Charlie Shedd writes about two rivers that are flowing along smoothly and quietly—until they come together. At this juncture the water “boils,” spray is thrown into the air, and mud comes up from the bottom. After this turbulence, a few miles downstream the two waters flow smoothly and quietly again, now as one. But the newly formed river is broader, more majestic, and more powerful than either of the two were on their own. He goes on to say:
A good marriage is often like that. When two independent streams of existence come together there’s going to be some dashing of life against life at the juncture. Personalities rush against each other. Preferences clash. Ideas contend for power. Habits vie for position. The waters boil and mud often comes up from the bottom. And you wonder where the loveliness has gone. But when you go downstream a few years these two lives are flowing smoothly and quietly again. But together they are more than either of them could have been on their own.
There will be conflicts in marriage—and not just at the beginning. There will often be surprises, creating turbulence in the waters. Healthy marriages manage to find smooth sailing again. But what about those marriages that seem to stay in flux—mud always coming to the surface; a constant spray in each other’s face; a killer waterfall always in view?
Many will say marital problems can be related to unsatisfactory communication. Communication between spouses is far more than words (good words, bad words, inflammatory words, soothing words, etc.). If I leave Linda alone all evening at a party where she knows no one—I have communicated a message to her without saying a word. If she is telling a story and gets one of the facts wrong (or maybe I am remembering incorrectly), and she sees me turning my head from side to side I might as well have given her the thumbs-down.
Remember the party where she is alone? What if I made it a point to check on her occasionally—and when I couldn’t check on her, intentionally catch her attention from across the room and smile and wink at her. That’s an unspoken word that yells loudly, “I love you!” (And it’ll probably pay off later.)
Most seminars on communication begin and end with technique: what to do and not do; what to say and not say. But Jesus reminds us the secret to good communication is not determined by skill, but by the heart (see Matthew 15:19). And that drives us right back to the Gospel, the only thing which can change my crusty old heart so what comes out of it says to Linda, “I love you” (see Jeremiah 17:9).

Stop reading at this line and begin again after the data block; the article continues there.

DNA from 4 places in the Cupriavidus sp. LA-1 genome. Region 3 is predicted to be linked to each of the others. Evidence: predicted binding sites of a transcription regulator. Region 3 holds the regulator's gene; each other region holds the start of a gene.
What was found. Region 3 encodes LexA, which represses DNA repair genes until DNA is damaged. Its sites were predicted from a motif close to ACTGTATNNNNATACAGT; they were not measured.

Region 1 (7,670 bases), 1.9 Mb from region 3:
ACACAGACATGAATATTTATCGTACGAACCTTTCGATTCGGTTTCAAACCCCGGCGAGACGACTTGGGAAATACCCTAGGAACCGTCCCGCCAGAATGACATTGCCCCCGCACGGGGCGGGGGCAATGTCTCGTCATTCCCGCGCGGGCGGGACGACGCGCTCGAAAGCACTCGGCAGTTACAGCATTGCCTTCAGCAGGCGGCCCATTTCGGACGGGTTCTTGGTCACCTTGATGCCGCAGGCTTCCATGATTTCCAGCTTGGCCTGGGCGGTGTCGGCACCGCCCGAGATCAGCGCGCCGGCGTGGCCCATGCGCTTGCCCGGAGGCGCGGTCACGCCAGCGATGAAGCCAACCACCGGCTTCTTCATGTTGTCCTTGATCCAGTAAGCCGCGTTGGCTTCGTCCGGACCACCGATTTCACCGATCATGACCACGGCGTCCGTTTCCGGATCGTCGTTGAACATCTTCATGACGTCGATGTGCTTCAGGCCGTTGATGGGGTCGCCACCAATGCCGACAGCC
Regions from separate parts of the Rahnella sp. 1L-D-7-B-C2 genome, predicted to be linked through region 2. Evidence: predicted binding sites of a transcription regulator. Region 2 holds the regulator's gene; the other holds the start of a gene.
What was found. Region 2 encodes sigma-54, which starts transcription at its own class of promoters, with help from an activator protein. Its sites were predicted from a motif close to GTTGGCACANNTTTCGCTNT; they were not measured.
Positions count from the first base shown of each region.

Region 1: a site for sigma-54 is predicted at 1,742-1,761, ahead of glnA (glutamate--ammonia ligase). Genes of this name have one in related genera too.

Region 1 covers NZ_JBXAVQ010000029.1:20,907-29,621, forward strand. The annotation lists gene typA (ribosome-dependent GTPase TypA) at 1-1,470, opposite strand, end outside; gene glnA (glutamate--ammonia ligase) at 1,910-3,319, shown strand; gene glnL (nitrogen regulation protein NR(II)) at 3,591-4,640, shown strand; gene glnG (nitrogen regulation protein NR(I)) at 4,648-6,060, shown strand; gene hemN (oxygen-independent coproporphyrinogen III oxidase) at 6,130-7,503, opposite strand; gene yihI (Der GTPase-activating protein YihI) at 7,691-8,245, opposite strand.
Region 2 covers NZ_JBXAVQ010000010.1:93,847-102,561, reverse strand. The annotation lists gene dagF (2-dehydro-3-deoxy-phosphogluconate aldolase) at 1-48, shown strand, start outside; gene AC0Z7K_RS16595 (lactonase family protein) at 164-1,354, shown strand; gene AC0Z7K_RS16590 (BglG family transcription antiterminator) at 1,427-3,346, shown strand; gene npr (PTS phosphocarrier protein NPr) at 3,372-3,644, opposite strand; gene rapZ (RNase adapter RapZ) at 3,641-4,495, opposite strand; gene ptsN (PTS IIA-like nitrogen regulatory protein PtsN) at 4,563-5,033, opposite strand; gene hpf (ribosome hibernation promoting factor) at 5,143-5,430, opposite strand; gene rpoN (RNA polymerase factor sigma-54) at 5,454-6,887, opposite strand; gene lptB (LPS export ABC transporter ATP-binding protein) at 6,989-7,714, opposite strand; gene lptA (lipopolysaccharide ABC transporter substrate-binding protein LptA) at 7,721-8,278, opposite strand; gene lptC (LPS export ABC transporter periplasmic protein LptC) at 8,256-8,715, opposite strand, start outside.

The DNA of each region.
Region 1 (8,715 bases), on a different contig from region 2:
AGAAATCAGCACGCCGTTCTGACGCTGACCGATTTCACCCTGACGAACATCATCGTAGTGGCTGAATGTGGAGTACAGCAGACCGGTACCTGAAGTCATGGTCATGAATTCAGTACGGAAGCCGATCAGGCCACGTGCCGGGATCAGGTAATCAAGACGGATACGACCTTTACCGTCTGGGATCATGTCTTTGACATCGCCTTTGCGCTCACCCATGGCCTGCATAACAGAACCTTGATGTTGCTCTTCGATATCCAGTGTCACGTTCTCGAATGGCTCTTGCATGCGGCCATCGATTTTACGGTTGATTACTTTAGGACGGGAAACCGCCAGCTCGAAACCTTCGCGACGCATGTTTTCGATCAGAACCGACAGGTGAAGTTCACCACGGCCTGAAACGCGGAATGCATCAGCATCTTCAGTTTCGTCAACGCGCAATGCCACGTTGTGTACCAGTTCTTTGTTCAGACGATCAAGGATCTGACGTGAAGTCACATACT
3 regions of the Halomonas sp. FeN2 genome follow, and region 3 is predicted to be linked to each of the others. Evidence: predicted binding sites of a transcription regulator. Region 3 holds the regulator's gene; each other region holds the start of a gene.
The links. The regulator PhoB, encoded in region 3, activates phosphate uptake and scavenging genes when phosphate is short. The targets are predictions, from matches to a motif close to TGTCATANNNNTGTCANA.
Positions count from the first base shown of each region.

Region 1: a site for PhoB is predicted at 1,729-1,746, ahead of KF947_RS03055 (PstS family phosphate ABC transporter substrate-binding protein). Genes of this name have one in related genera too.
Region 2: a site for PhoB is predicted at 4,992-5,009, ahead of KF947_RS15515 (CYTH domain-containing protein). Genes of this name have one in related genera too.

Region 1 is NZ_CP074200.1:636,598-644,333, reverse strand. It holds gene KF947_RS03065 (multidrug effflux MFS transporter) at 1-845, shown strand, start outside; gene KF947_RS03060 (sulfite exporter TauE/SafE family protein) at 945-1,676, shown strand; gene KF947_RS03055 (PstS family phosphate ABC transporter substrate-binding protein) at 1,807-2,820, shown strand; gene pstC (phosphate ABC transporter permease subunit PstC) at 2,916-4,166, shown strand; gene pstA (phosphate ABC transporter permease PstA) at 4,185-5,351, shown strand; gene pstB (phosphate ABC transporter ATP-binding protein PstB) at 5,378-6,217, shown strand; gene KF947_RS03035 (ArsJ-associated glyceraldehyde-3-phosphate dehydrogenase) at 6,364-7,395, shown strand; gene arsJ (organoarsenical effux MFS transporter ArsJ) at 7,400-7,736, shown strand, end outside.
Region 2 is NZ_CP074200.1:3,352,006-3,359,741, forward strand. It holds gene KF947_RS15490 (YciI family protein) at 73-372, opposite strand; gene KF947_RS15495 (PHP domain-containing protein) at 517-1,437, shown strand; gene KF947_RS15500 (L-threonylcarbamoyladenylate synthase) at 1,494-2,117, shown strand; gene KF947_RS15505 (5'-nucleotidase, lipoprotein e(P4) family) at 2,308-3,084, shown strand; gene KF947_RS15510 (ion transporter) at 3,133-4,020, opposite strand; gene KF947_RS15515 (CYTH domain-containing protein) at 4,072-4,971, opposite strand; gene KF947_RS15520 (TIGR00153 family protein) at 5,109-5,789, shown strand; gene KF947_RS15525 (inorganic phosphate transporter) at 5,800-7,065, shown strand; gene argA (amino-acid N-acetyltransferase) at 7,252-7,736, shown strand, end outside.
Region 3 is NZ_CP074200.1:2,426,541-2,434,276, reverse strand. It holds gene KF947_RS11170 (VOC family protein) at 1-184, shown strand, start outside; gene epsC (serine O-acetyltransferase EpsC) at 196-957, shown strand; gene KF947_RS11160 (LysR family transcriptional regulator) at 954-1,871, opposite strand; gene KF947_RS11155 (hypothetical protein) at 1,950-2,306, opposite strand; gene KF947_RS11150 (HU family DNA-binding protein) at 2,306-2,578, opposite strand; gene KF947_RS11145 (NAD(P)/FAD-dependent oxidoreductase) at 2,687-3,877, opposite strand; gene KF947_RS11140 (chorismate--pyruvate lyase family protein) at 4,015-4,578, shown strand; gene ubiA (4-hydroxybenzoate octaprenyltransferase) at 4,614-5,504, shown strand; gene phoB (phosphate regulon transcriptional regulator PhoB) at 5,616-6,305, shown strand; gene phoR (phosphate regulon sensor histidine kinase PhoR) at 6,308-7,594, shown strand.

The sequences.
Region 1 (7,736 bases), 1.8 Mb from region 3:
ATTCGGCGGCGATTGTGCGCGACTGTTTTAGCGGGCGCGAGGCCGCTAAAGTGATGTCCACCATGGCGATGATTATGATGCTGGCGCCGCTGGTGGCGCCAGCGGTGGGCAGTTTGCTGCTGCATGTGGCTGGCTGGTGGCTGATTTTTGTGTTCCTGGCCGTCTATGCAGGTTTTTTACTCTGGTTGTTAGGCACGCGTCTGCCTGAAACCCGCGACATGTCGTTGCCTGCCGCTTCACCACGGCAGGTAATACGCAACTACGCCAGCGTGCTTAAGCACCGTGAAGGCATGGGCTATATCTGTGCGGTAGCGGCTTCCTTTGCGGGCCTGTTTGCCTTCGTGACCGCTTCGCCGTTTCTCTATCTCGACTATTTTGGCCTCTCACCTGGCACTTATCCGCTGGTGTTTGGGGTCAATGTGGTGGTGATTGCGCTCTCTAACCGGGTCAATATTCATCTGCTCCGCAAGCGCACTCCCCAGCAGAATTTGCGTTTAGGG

Paul gives us three principles we can live out if Christ is living in us (Gal. 2:20). These principles will transform any marriage because they remind me who I am and who my spouse is. They come out of Ephesians 5:1-25.
- WALK IN LOVE (1-7). We do this by imitating God and following the example of Christ who loved us and offered himself as a sacrifice for us—a sweet aroma. If I want sweetness in my marriage, I will make it my goal that everything I do and say to my spouse expresses the love that Christ has for me—by no means the most lovable person in the world (Luke 6:35-36).
- WALK AS CHILDREN OF LIGHT (8-14). Maxie Dunnam reminds us that we are not “bit actors” moving in and out of the drama of redemption—the new life of justification and sanctification—as we please. Once you were full of darkness, but now you are light in the Lord. So live as people of light. Our marriages need constant refreshing. Whatever the light shines on—if it shines clearly enough, consistently enough, and long enough—it will transform. Shine on your marriage.
- WALK IN WISDOM (15-21). Make the most of every opportunity to express love to your spouse. Don’t act thoughtlessly—think about every word, every move, every expression you make toward your spouse. Be filled with the Holy Spirit. He gives life, for He is the same Spirit who raised Jesus from the dead. Give thanks for your spouse. And submit to your spouse “as one who is your equal partner in God’s gift of new life” (1 Peter 3:7).
Communication is not what you do; it is who you are. How’s your heart? It is the control center of what you say and do in your marriage. Get your heart right, and when the day comes one of you lays the other in the arms of God you will be able to say, “We walked hand-in-hand, we smiled, and we thanked God every day that out of all the people in the world we chose each other.”
Amen, and Amen!